Most recently, I have started helping out with F--K Cancer (, an organization based out of Vancouver that promotes early detection of cancers. This has been a large amount of work, analyzing data from medical journals and reports to tabulate how successful treatment is in stage one of many types of "common" cancers in Canada and the USA. the people their have been great and I really encourage anyone reading this to check their site out, their is lots of great things on it! Soon I am hoping to help out with the "board" that is run from their as well, not sure what is fully entailed in this but it should be interesting!

These are just a few of the things I do now, it really has been a lot of work, but it has been really rewarding, more so then my actual job! I feel like the people who are trying to help out in these fields deserve all the support in the world. I am doing my part now, and hopefully it will give me some good karma at least!

Wednesday, 14 November 2012


I count myself lucky and extremely blessed to have someone like Sara in my life. Sara was my fiance at the time, and is now, happily my wife.

When I first was diagnosed, it was hard on everyone. Me, my friends and my family, but one thing it taught me was who my friends were and who really cared about me. I always read about how some really good friends leave, and some you barely talked to might all of a sudden become a big part of your life again. I have to say I found this to be true. A lot of my good friends left, but the ones who stayed I have to say I am much closer to, and they are all great people.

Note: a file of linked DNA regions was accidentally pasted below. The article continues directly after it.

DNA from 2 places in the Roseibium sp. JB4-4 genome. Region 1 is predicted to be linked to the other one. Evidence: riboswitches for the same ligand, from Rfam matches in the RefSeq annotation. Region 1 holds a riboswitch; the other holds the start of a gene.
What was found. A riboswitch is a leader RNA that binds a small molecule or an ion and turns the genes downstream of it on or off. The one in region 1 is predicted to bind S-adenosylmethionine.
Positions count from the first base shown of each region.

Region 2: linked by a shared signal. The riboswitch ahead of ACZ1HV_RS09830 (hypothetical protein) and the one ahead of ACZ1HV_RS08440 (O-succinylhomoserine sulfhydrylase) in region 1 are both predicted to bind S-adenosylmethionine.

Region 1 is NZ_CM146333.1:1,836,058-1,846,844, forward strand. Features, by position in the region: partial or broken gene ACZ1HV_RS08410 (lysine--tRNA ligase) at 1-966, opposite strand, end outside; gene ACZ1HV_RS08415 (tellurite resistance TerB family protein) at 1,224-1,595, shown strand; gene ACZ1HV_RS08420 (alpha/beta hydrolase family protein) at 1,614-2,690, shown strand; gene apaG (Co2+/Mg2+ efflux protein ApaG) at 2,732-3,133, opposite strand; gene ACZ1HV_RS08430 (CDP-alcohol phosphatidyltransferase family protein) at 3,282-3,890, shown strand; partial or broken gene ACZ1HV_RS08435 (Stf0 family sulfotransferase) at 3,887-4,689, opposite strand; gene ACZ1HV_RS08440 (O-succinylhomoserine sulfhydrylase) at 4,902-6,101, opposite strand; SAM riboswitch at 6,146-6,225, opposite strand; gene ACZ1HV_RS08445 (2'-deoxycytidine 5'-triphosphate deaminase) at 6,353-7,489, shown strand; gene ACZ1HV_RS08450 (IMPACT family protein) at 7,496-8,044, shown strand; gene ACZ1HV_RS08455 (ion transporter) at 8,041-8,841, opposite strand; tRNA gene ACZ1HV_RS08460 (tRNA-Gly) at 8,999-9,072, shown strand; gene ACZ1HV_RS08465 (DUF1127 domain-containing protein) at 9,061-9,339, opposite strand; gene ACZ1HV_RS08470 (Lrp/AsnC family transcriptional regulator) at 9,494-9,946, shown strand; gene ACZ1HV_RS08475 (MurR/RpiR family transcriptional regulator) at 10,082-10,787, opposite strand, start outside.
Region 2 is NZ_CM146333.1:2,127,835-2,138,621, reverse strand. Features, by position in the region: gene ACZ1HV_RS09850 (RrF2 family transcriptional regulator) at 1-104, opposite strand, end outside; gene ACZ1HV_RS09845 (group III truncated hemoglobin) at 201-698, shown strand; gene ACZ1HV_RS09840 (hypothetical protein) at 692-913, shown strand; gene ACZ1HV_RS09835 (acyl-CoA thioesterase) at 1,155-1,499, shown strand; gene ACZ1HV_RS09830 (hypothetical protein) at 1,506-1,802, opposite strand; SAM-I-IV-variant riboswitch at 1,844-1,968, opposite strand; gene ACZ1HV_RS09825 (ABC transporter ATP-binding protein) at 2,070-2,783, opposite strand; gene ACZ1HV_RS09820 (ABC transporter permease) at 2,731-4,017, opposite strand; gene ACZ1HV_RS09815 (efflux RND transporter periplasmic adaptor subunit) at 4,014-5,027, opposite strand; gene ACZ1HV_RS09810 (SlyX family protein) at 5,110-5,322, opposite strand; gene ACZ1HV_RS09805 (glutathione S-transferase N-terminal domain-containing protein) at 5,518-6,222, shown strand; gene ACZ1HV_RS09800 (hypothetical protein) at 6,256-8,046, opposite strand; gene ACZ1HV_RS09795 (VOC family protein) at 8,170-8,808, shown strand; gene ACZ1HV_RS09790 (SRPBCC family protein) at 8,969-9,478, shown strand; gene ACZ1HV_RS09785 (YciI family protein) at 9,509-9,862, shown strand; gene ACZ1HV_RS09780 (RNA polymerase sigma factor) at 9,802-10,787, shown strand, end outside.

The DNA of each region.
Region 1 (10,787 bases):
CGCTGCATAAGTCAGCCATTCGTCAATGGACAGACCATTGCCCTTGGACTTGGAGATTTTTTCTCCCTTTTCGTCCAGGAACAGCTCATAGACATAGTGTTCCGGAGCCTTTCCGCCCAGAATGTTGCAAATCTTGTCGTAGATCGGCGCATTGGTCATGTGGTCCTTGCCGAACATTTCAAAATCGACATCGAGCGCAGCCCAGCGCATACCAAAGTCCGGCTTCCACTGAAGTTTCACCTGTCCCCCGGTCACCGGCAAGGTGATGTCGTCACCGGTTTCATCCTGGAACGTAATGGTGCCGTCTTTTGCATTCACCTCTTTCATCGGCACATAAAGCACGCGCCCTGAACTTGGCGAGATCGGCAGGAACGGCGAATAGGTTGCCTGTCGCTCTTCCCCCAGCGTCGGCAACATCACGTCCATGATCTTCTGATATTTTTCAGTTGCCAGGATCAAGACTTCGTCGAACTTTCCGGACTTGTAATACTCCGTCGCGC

I know what it is like to get sick, I do not know what it is like to see the person you care most about get that ill. I am sure it was a terrible thing to watch, but  Sara showed her courage and how amazing a person she was through the whole ordeal. I know it was very tough on her, but she never wilted under pressure.

The whole thing was tough for both of us. I used to take care of most of the household chores so Sara could focus on work. Everything changed when I got sick, plus we had so many more things that needed to be done. Sara took care of every appointment (made sure I knew when I was going, I was there on time, etc.). Any prescription I needed, she would go and get, when I wasn't feeling well she would contact all the emergency lines for me, and on top of that took care of things like groceries, cleaning, and anything else you could think of around the house.